Raised blood sugar diagnosed during pregnancy can increase the risk of type 2 diabetes later in life. Using the right gestational diabetes diet can help control blood sugar without any insulin intake.

Exercise and portion control is important for the gestational diabetes diet, but since healthy nutrition is important, pregnant women with high blood sugar don’t have to face very strict restrictions.

Gestational Diabetes Diet Basics

Like in any diabetic diet, the most important element is controlling the level of carbohydrates. Fruits, vegetables and complex carbs are a very important part of the gestational diabetes diet.

Moderation is advised when it comes to fat and protein, but the most important part of this diet is the reduction of sugary foods, from soft drinks to pastries.

Gestational Diabetes Diet

Gestational Diabetes Diet: Good Foods and Bad Foods

When it comes to carbohydrates, you need to make sure they make up half of the calories eaten daily. The best choices are complex carbohydrates, high in fiber, including whole-grain bread, pasta and rice. Low-fat breads, like pita bread and tortilla are a good choice, as long as they’re not loaded with too many additives. You should eat at least 6 servings of carbohydrates a day, from bread, cereal, rice, pasta and beans.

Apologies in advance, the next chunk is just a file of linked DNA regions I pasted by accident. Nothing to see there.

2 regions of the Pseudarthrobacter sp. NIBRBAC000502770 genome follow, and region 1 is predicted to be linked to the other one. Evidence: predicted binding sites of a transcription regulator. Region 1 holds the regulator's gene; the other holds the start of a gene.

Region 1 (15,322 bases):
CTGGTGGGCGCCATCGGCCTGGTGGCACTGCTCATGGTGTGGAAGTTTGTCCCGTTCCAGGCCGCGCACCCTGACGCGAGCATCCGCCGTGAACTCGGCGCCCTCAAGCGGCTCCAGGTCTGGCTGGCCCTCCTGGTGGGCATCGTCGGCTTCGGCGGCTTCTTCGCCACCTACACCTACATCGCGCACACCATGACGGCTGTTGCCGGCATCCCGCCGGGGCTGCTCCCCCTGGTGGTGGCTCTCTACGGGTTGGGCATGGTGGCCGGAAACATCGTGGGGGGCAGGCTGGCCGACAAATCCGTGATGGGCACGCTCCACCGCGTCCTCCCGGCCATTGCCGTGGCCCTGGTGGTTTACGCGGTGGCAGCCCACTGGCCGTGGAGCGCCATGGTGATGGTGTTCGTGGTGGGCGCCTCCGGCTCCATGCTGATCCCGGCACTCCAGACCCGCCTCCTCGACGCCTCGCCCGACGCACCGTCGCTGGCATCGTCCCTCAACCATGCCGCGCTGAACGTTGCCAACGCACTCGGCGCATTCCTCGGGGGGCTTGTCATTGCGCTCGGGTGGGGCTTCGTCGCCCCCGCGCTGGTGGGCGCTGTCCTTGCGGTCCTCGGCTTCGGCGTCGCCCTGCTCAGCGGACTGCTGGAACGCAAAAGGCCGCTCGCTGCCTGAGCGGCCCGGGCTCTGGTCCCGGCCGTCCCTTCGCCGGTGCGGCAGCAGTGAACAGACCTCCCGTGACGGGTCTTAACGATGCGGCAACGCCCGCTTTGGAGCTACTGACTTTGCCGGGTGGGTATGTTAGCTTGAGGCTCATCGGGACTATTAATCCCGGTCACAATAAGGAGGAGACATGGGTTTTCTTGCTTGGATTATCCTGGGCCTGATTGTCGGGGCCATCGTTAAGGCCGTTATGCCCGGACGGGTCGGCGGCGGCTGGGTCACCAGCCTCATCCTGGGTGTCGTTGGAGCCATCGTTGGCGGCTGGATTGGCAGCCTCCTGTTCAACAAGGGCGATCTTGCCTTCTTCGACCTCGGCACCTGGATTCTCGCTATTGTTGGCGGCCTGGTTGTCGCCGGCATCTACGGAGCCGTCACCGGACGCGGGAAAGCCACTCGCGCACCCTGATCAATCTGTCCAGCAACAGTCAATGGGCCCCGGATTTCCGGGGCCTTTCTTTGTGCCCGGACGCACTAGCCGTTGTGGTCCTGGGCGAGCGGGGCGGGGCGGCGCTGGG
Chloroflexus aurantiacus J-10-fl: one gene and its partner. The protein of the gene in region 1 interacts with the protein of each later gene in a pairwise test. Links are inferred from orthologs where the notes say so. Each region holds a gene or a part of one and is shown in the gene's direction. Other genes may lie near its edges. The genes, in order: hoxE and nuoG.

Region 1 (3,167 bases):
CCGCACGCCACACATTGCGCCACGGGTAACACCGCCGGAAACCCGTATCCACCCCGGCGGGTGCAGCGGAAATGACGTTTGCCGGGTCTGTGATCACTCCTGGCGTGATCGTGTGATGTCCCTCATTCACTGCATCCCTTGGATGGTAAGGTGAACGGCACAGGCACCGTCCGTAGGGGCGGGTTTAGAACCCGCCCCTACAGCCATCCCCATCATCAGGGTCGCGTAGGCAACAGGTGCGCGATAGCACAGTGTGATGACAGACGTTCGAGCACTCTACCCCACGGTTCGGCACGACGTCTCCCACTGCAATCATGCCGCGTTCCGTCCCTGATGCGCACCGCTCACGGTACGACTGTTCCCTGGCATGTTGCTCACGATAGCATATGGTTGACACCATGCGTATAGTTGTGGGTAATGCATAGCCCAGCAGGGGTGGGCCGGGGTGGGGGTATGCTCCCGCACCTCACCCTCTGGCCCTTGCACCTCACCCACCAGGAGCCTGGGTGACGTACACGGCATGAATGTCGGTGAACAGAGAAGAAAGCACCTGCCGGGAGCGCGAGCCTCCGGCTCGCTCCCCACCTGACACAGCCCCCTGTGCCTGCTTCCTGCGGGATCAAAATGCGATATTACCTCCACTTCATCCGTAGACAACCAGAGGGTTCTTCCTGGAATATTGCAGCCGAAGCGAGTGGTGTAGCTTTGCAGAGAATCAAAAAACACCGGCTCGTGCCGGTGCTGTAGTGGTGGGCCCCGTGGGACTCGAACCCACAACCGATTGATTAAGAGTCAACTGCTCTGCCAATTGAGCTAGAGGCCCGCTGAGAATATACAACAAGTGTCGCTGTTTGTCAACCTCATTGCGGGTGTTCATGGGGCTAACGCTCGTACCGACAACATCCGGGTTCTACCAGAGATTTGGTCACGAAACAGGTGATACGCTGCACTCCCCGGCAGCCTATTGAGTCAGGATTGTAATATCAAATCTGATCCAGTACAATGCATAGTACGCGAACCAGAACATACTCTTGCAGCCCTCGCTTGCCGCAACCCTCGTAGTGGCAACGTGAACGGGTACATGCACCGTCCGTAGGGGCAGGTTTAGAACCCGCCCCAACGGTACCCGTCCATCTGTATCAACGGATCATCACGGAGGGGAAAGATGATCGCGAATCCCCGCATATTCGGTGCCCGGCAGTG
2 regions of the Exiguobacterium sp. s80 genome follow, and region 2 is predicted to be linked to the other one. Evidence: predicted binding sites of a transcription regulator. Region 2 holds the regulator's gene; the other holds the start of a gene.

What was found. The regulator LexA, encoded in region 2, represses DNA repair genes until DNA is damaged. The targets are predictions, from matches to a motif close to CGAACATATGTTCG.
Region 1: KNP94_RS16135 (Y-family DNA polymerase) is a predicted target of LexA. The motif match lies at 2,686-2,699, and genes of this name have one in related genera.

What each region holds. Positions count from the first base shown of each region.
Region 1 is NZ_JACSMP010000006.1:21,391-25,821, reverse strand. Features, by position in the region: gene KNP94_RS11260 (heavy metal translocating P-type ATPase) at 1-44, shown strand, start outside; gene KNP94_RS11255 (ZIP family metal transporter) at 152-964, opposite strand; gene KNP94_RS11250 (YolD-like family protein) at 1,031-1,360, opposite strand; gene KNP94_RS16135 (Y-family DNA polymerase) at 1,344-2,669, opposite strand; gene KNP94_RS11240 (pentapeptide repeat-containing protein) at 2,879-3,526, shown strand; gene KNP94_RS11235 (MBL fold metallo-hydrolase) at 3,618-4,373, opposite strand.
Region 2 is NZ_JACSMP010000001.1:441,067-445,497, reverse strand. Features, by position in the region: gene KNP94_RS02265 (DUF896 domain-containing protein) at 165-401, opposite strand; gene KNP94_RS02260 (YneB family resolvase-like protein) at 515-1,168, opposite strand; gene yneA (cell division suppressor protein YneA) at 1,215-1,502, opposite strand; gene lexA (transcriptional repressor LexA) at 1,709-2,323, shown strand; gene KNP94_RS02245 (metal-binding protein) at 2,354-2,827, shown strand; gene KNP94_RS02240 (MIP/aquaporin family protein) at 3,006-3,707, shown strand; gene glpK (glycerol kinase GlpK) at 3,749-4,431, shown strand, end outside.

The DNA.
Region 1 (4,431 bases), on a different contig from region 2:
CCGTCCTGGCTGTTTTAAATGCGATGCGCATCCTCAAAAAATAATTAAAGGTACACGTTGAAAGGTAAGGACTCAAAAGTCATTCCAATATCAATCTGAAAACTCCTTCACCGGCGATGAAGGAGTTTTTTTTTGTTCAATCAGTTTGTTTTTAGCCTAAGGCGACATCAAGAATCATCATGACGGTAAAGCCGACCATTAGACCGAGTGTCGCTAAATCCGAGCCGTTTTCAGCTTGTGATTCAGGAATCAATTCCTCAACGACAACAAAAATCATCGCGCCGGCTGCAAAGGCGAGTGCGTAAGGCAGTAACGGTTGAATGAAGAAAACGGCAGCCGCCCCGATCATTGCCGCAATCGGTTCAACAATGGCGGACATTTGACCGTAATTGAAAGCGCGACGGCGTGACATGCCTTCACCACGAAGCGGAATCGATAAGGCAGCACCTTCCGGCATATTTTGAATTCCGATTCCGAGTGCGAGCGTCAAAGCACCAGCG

Vegetables in the gestational diabetes diet should have 3-5 servings. Try to eat fresh or frozen unprocessed vegetables. The canned variety is usually higher in salt, sugar and fats. Dark greens are excellent, along with orange vegetables.

Fruits should be present in the diet with 2-4 servings a day. While a cup of fruit juice does make for a serving, you should aim to eat more whole fruits to stay away from the many restrictions of a possible future diabetic diet plan.

Gestational Diabetes Diet

Calcium is very important during pregnancy, so milk and dairy should take up 4 servings daily. Low-fat or nonfat milk, yogurt and cheese are better for the gestational diabetes diet. Avoid flavored yogurt with added sugars and mix fresh fruit in plain yogurt if you’re craving it.

Aim for 2-3 servings of protein every day, including lean meats, eggs, beans and nuts. Fish and poultry without skin are best.

Avoid eating too many sweets and fats. Fast food is rich in both, so avoid it. Home made deserts in small portions and healthy mono-saturated oils, like olive oil, are good choices, along with the right amount of exercise, advised by your physician.

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